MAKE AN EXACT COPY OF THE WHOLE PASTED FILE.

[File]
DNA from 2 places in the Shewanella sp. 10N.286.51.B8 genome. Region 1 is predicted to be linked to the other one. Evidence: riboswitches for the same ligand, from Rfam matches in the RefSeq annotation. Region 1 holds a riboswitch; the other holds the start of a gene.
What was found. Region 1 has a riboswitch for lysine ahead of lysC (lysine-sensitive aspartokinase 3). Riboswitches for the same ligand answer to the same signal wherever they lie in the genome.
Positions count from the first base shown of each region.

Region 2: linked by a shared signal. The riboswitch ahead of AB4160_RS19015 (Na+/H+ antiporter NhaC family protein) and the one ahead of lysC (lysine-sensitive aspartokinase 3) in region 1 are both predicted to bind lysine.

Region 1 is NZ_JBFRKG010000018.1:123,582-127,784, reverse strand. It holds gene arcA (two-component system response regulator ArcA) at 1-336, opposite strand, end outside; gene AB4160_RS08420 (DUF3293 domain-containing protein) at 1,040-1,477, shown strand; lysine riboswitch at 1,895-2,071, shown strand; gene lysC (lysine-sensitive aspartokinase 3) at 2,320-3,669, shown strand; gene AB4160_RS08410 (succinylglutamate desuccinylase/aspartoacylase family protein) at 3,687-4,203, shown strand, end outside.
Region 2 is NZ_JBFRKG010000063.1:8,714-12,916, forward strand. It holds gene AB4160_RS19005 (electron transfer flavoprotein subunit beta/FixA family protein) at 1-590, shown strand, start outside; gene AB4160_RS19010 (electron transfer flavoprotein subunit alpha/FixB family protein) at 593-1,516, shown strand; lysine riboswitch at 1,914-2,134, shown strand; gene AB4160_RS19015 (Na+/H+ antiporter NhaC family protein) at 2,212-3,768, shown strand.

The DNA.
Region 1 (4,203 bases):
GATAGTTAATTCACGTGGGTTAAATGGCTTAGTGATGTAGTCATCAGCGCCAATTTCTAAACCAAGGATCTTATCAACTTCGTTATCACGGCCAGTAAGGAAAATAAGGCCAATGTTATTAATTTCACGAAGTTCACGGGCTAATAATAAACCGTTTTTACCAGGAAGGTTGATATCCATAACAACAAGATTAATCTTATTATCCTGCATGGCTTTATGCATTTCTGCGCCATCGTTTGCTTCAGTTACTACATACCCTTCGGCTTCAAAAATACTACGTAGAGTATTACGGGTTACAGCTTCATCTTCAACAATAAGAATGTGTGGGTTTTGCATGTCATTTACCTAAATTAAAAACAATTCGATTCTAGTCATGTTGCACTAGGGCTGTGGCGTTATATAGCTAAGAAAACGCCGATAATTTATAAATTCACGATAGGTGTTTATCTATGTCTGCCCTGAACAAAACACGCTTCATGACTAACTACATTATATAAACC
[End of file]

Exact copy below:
DNA from 2 places in the Shewanella sp. 10N.286.51.B8 genome. Region 1 is predicted to be linked to the other one. Evidence: riboswitches for the same ligand, from Rfam matches in the RefSeq annotation. Region 1 holds a riboswitch; the other holds the start of a gene.
What was found. Region 1 has a riboswitch for lysine ahead of lysC (lysine-sensitive aspartokinase 3). Riboswitches for the same ligand answer to the same signal wherever they lie in the genome.
Positions count from the first base shown of each region.

Region 2: linked by a shared signal. The riboswitch ahead of AB4160_RS19015 (Na+/H+ antiporter NhaC family protein) and the one ahead of lysC (lysine-sensitive aspartokinase 3) in region 1 are both predicted to bind lysine.

Region 1 is NZ_JBFRKG010000018.1:123,582-127,784, reverse strand. It holds gene arcA (two-component system response regulator ArcA) at 1-336, opposite strand, end outside; gene AB4160_RS08420 (DUF3293 domain-containing protein) at 1,040-1,477, shown strand; lysine riboswitch at 1,895-2,071, shown strand; gene lysC (lysine-sensitive aspartokinase 3) at 2,320-3,669, shown strand; gene AB4160_RS08410 (succinylglutamate desuccinylase/aspartoacylase family protein) at 3,687-4,203, shown strand, end outside.
Region 2 is NZ_JBFRKG010000063.1:8,714-12,916, forward strand. It holds gene AB4160_RS19005 (electron transfer flavoprotein subunit beta/FixA family protein) at 1-590, shown strand, start outside; gene AB4160_RS19010 (electron transfer flavoprotein subunit alpha/FixB family protein) at 593-1,516, shown strand; lysine riboswitch at 1,914-2,134, shown strand; gene AB4160_RS19015 (Na+/H+ antiporter NhaC family protein) at 2,212-3,768, shown strand.

The DNA.
Region 1 (4,203 bases):
GATAGTTAATTCACGTGGGTTAAATGGCTTAGTGATGTAGTCATCAGCGCCAATTTCTAAACCAAGGATCTTATCAACTTCGTTATCACGGCCAGTAAGGAAAATAAGGCCAATGTTATTAATTTCACGAAGTTCACGGGCTAATAATAAACCGTTTTTACCAGGAAGGTTGATATCCATAACAACAAGATTAATCTTATTATCCTGCATGGCTTTATGCATTTCTGCGCCATCGTTTGCTTCAGTTACTACATACCCTTCGGCTTCAAAAATACTACGTAGAGTATTACGGGTTACAGCTTCATCTTCAACAATAAGAATGTGTGGGTTTTGCATGTCATTTACCTAAATTAAAAACAATTCGATTCTAGTCATGTTGCACTAGGGCTGTGGCGTTATATAGCTAAGAAAACGCCGATAATTTATAAATTCACGATAGGTGTTTATCTATGTCTGCCCTGAACAAAACACGCTTCATGACTAACTACATTATATAAACC